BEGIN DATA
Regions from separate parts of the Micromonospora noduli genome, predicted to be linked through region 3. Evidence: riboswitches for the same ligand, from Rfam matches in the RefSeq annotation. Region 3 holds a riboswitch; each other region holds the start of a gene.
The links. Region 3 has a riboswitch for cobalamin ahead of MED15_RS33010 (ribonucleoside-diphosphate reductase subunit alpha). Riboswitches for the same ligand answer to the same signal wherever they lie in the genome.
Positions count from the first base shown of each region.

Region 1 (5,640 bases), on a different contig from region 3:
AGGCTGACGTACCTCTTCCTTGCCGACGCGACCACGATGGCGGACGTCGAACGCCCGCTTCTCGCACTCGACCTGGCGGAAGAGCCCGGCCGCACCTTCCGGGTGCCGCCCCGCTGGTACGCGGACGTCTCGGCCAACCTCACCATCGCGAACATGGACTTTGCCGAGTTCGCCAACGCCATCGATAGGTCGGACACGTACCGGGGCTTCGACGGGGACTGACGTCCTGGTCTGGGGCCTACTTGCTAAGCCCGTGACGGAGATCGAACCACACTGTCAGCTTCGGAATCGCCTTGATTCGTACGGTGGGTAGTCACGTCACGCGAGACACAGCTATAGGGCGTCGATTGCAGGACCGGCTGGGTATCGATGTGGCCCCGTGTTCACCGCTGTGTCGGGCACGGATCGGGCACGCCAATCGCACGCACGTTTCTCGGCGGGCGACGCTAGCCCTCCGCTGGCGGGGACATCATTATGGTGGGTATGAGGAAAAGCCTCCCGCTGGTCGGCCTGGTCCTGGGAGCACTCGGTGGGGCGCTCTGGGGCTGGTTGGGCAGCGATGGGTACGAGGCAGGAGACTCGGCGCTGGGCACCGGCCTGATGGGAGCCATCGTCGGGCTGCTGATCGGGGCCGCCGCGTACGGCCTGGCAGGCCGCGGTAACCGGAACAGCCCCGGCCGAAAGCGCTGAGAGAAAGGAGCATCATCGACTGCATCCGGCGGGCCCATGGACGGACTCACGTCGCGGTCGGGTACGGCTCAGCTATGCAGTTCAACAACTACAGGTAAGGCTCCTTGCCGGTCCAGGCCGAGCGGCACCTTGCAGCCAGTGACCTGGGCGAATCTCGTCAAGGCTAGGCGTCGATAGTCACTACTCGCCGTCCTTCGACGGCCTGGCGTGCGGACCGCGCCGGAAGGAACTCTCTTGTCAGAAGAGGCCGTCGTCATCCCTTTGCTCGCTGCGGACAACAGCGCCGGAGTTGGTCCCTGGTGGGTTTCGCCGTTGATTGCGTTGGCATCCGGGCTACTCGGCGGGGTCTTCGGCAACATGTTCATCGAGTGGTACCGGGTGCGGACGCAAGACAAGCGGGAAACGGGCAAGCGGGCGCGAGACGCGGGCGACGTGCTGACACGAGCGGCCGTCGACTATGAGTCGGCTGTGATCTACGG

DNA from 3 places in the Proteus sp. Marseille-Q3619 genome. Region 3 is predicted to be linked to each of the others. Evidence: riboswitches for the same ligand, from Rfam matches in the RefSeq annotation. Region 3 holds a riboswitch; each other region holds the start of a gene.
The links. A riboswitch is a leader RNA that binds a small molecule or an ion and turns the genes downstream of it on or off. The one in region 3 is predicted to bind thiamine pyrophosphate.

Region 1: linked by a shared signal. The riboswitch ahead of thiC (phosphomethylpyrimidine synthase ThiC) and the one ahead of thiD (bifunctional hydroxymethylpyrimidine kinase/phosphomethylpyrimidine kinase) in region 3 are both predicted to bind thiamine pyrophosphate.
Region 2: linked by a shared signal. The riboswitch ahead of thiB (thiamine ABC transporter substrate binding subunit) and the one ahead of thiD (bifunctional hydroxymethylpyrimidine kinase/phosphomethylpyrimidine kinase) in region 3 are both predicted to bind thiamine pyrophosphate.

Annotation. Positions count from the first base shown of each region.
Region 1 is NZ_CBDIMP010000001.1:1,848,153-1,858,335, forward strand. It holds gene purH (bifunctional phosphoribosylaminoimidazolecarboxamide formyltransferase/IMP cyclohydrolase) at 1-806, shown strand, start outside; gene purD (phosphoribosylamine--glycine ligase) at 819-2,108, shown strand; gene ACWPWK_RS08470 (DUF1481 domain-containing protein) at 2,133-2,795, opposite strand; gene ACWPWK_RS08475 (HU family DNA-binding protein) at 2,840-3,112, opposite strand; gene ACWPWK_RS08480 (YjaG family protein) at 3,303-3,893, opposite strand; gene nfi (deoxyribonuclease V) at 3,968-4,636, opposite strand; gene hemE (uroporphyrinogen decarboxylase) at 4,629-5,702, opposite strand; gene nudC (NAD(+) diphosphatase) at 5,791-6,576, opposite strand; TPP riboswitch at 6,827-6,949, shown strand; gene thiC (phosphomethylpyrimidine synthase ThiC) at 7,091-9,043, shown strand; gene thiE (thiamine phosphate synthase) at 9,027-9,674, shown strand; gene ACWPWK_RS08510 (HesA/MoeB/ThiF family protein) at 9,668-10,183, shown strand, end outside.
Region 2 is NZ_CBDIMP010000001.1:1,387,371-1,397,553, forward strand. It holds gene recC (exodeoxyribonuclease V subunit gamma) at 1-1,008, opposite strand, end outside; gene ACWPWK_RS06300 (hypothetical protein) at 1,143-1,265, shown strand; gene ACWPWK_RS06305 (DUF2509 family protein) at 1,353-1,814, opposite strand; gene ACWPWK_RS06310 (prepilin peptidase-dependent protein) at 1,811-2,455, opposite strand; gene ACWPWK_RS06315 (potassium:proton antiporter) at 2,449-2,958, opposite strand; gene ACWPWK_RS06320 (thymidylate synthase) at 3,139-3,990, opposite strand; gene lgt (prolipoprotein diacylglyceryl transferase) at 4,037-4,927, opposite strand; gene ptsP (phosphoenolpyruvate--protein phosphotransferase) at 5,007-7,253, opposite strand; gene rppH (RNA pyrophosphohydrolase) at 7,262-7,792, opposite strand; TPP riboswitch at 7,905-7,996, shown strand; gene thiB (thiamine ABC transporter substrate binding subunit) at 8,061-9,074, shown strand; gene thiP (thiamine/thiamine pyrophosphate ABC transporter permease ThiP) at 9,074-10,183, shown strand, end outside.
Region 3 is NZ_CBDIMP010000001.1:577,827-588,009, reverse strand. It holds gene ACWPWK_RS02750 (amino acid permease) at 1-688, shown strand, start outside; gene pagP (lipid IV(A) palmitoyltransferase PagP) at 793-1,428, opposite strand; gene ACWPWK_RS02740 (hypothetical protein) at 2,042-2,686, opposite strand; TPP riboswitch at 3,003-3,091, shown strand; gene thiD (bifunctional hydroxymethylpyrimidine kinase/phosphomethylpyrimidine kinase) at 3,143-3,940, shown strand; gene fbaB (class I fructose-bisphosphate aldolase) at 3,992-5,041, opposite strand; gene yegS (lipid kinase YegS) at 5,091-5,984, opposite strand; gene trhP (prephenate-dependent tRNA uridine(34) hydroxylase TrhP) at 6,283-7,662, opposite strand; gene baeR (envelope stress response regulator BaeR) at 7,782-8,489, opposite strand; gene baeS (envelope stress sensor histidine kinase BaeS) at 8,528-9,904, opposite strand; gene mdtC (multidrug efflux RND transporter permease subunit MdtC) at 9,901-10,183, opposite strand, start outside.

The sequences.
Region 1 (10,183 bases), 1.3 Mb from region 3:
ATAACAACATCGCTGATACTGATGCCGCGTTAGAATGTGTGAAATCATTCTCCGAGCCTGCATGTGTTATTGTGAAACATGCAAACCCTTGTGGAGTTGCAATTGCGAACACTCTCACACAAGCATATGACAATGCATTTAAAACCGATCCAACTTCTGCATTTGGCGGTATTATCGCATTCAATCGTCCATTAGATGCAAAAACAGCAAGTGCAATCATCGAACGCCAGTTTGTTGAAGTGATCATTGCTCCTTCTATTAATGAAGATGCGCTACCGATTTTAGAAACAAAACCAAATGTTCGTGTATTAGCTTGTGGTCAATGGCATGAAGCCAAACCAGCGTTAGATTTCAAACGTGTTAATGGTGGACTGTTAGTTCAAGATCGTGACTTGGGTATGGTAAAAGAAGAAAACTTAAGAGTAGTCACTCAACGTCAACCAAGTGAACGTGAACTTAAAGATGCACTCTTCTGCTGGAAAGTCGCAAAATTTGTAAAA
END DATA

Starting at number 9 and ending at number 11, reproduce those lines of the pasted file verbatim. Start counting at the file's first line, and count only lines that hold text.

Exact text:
Region 2: linked by a shared signal. The riboswitch ahead of thiB (thiamine ABC transporter substrate binding subunit) and the one ahead of thiD (bifunctional hydroxymethylpyrimidine kinase/phosphomethylpyrimidine kinase) in region 3 are both predicted to bind thiamine pyrophosphate.

Annotation. Positions count from the first base shown of each region.
Region 1 is NZ_CBDIMP010000001.1:1,848,153-1,858,335, forward strand. It holds gene purH (bifunctional phosphoribosylaminoimidazolecarboxamide formyltransferase/IMP cyclohydrolase) at 1-806, shown strand, start outside; gene purD (phosphoribosylamine--glycine ligase) at 819-2,108, shown strand; gene ACWPWK_RS08470 (DUF1481 domain-containing protein) at 2,133-2,795, opposite strand; gene ACWPWK_RS08475 (HU family DNA-binding protein) at 2,840-3,112, opposite strand; gene ACWPWK_RS08480 (YjaG family protein) at 3,303-3,893, opposite strand; gene nfi (deoxyribonuclease V) at 3,968-4,636, opposite strand; gene hemE (uroporphyrinogen decarboxylase) at 4,629-5,702, opposite strand; gene nudC (NAD(+) diphosphatase) at 5,791-6,576, opposite strand; TPP riboswitch at 6,827-6,949, shown strand; gene thiC (phosphomethylpyrimidine synthase ThiC) at 7,091-9,043, shown strand; gene thiE (thiamine phosphate synthase) at 9,027-9,674, shown strand; gene ACWPWK_RS08510 (HesA/MoeB/ThiF family protein) at 9,668-10,183, shown strand, end outside.